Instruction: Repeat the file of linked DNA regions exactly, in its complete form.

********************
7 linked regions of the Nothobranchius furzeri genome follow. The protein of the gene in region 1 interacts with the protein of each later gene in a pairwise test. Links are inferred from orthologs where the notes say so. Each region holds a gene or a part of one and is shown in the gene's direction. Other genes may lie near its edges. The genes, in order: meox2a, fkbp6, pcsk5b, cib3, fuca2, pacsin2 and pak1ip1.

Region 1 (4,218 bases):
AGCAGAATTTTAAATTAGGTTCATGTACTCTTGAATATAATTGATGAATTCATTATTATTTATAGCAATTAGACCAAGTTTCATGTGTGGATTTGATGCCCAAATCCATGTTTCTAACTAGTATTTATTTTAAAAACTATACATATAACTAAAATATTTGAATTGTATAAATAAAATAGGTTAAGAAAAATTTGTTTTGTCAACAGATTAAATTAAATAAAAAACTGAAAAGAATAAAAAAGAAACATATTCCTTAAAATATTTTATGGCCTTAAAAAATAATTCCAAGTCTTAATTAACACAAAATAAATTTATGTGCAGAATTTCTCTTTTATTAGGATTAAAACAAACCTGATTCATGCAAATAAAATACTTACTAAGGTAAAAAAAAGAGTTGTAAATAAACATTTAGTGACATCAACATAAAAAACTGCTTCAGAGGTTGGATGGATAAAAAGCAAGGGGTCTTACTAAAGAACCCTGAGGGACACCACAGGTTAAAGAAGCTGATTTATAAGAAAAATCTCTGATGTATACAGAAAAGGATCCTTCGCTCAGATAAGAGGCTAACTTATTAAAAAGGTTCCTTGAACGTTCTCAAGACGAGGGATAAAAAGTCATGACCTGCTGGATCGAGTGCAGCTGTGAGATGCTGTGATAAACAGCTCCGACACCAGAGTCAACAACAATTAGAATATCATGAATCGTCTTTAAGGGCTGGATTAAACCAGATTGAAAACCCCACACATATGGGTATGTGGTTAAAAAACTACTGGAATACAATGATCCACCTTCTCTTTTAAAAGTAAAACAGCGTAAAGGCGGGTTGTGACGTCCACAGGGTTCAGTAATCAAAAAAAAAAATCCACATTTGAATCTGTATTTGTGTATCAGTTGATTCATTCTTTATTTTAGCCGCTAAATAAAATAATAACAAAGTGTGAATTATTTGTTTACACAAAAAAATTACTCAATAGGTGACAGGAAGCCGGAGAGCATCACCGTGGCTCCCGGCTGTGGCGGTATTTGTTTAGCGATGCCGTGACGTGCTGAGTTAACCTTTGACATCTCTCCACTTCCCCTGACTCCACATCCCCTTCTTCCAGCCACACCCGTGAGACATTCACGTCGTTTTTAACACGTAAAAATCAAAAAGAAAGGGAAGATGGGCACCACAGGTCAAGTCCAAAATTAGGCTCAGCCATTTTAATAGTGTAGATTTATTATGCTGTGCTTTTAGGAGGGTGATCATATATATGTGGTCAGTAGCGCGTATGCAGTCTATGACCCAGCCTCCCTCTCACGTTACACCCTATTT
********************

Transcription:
7 linked regions of the Nothobranchius furzeri genome follow. The protein of the gene in region 1 interacts with the protein of each later gene in a pairwise test. Links are inferred from orthologs where the notes say so. Each region holds a gene or a part of one and is shown in the gene's direction. Other genes may lie near its edges. The genes, in order: meox2a, fkbp6, pcsk5b, cib3, fuca2, pacsin2 and pak1ip1.

Region 1 (4,218 bases):
AGCAGAATTTTAAATTAGGTTCATGTACTCTTGAATATAATTGATGAATTCATTATTATTTATAGCAATTAGACCAAGTTTCATGTGTGGATTTGATGCCCAAATCCATGTTTCTAACTAGTATTTATTTTAAAAACTATACATATAACTAAAATATTTGAATTGTATAAATAAAATAGGTTAAGAAAAATTTGTTTTGTCAACAGATTAAATTAAATAAAAAACTGAAAAGAATAAAAAAGAAACATATTCCTTAAAATATTTTATGGCCTTAAAAAATAATTCCAAGTCTTAATTAACACAAAATAAATTTATGTGCAGAATTTCTCTTTTATTAGGATTAAAACAAACCTGATTCATGCAAATAAAATACTTACTAAGGTAAAAAAAAGAGTTGTAAATAAACATTTAGTGACATCAACATAAAAAACTGCTTCAGAGGTTGGATGGATAAAAAGCAAGGGGTCTTACTAAAGAACCCTGAGGGACACCACAGGTTAAAGAAGCTGATTTATAAGAAAAATCTCTGATGTATACAGAAAAGGATCCTTCGCTCAGATAAGAGGCTAACTTATTAAAAAGGTTCCTTGAACGTTCTCAAGACGAGGGATAAAAAGTCATGACCTGCTGGATCGAGTGCAGCTGTGAGATGCTGTGATAAACAGCTCCGACACCAGAGTCAACAACAATTAGAATATCATGAATCGTCTTTAAGGGCTGGATTAAACCAGATTGAAAACCCCACACATATGGGTATGTGGTTAAAAAACTACTGGAATACAATGATCCACCTTCTCTTTTAAAAGTAAAACAGCGTAAAGGCGGGTTGTGACGTCCACAGGGTTCAGTAATCAAAAAAAAAAATCCACATTTGAATCTGTATTTGTGTATCAGTTGATTCATTCTTTATTTTAGCCGCTAAATAAAATAATAACAAAGTGTGAATTATTTGTTTACACAAAAAAATTACTCAATAGGTGACAGGAAGCCGGAGAGCATCACCGTGGCTCCCGGCTGTGGCGGTATTTGTTTAGCGATGCCGTGACGTGCTGAGTTAACCTTTGACATCTCTCCACTTCCCCTGACTCCACATCCCCTTCTTCCAGCCACACCCGTGAGACATTCACGTCGTTTTTAACACGTAAAAATCAAAAAGAAAGGGAAGATGGGCACCACAGGTCAAGTCCAAAATTAGGCTCAGCCATTTTAATAGTGTAGATTTATTATGCTGTGCTTTTAGGAGGGTGATCATATATATGTGGTCAGTAGCGCGTATGCAGTCTATGACCCAGCCTCCCTCTCACGTTACACCCTATTT